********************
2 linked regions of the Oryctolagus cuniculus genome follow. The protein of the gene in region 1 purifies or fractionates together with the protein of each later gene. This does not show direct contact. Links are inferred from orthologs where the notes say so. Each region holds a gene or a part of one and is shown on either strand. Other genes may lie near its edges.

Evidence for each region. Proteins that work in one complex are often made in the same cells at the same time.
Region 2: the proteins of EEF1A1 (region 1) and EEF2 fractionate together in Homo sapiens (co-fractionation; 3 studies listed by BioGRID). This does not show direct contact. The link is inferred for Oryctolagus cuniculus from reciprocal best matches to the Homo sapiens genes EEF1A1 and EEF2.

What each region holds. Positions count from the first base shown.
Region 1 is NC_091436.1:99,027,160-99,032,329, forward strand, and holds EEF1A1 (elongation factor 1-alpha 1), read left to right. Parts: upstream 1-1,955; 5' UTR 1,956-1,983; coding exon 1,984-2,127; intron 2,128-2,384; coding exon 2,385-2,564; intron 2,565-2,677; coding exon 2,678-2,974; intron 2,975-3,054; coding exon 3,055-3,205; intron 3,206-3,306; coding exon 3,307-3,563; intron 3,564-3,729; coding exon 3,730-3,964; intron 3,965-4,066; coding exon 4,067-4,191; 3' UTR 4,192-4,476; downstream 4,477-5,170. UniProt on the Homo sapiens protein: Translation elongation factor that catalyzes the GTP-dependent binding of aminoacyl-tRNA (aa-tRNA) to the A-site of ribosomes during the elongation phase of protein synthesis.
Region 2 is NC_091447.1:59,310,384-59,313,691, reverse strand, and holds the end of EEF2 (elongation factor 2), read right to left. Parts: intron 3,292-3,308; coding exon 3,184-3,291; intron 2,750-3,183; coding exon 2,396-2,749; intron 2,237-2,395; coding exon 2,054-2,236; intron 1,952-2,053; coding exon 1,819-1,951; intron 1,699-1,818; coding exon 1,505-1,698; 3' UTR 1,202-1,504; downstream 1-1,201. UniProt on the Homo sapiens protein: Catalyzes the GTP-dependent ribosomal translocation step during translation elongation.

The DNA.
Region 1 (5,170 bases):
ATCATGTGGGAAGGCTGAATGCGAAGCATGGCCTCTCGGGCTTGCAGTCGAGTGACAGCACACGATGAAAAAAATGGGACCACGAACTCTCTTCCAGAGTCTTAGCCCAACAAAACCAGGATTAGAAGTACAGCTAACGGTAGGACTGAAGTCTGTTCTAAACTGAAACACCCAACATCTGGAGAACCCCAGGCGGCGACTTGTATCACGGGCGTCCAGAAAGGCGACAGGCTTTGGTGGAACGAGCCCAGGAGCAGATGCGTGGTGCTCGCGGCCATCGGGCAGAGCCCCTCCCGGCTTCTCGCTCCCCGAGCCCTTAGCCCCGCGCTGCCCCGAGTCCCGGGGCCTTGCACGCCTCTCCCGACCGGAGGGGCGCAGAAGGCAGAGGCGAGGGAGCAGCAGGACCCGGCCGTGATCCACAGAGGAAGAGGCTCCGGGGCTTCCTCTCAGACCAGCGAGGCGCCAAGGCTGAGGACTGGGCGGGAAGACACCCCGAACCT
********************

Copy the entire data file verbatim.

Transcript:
2 linked regions of the Oryctolagus cuniculus genome follow. The protein of the gene in region 1 purifies or fractionates together with the protein of each later gene. This does not show direct contact. Links are inferred from orthologs where the notes say so. Each region holds a gene or a part of one and is shown on either strand. Other genes may lie near its edges.

Evidence for each region. Proteins that work in one complex are often made in the same cells at the same time.
Region 2: the proteins of EEF1A1 (region 1) and EEF2 fractionate together in Homo sapiens (co-fractionation; 3 studies listed by BioGRID). This does not show direct contact. The link is inferred for Oryctolagus cuniculus from reciprocal best matches to the Homo sapiens genes EEF1A1 and EEF2.

What each region holds. Positions count from the first base shown.
Region 1 is NC_091436.1:99,027,160-99,032,329, forward strand, and holds EEF1A1 (elongation factor 1-alpha 1), read left to right. Parts: upstream 1-1,955; 5' UTR 1,956-1,983; coding exon 1,984-2,127; intron 2,128-2,384; coding exon 2,385-2,564; intron 2,565-2,677; coding exon 2,678-2,974; intron 2,975-3,054; coding exon 3,055-3,205; intron 3,206-3,306; coding exon 3,307-3,563; intron 3,564-3,729; coding exon 3,730-3,964; intron 3,965-4,066; coding exon 4,067-4,191; 3' UTR 4,192-4,476; downstream 4,477-5,170. UniProt on the Homo sapiens protein: Translation elongation factor that catalyzes the GTP-dependent binding of aminoacyl-tRNA (aa-tRNA) to the A-site of ribosomes during the elongation phase of protein synthesis.
Region 2 is NC_091447.1:59,310,384-59,313,691, reverse strand, and holds the end of EEF2 (elongation factor 2), read right to left. Parts: intron 3,292-3,308; coding exon 3,184-3,291; intron 2,750-3,183; coding exon 2,396-2,749; intron 2,237-2,395; coding exon 2,054-2,236; intron 1,952-2,053; coding exon 1,819-1,951; intron 1,699-1,818; coding exon 1,505-1,698; 3' UTR 1,202-1,504; downstream 1-1,201. UniProt on the Homo sapiens protein: Catalyzes the GTP-dependent ribosomal translocation step during translation elongation.

The DNA.
Region 1 (5,170 bases):
ATCATGTGGGAAGGCTGAATGCGAAGCATGGCCTCTCGGGCTTGCAGTCGAGTGACAGCACACGATGAAAAAAATGGGACCACGAACTCTCTTCCAGAGTCTTAGCCCAACAAAACCAGGATTAGAAGTACAGCTAACGGTAGGACTGAAGTCTGTTCTAAACTGAAACACCCAACATCTGGAGAACCCCAGGCGGCGACTTGTATCACGGGCGTCCAGAAAGGCGACAGGCTTTGGTGGAACGAGCCCAGGAGCAGATGCGTGGTGCTCGCGGCCATCGGGCAGAGCCCCTCCCGGCTTCTCGCTCCCCGAGCCCTTAGCCCCGCGCTGCCCCGAGTCCCGGGGCCTTGCACGCCTCTCCCGACCGGAGGGGCGCAGAAGGCAGAGGCGAGGGAGCAGCAGGACCCGGCCGTGATCCACAGAGGAAGAGGCTCCGGGGCTTCCTCTCAGACCAGCGAGGCGCCAAGGCTGAGGACTGGGCGGGAAGACACCCCGAACCT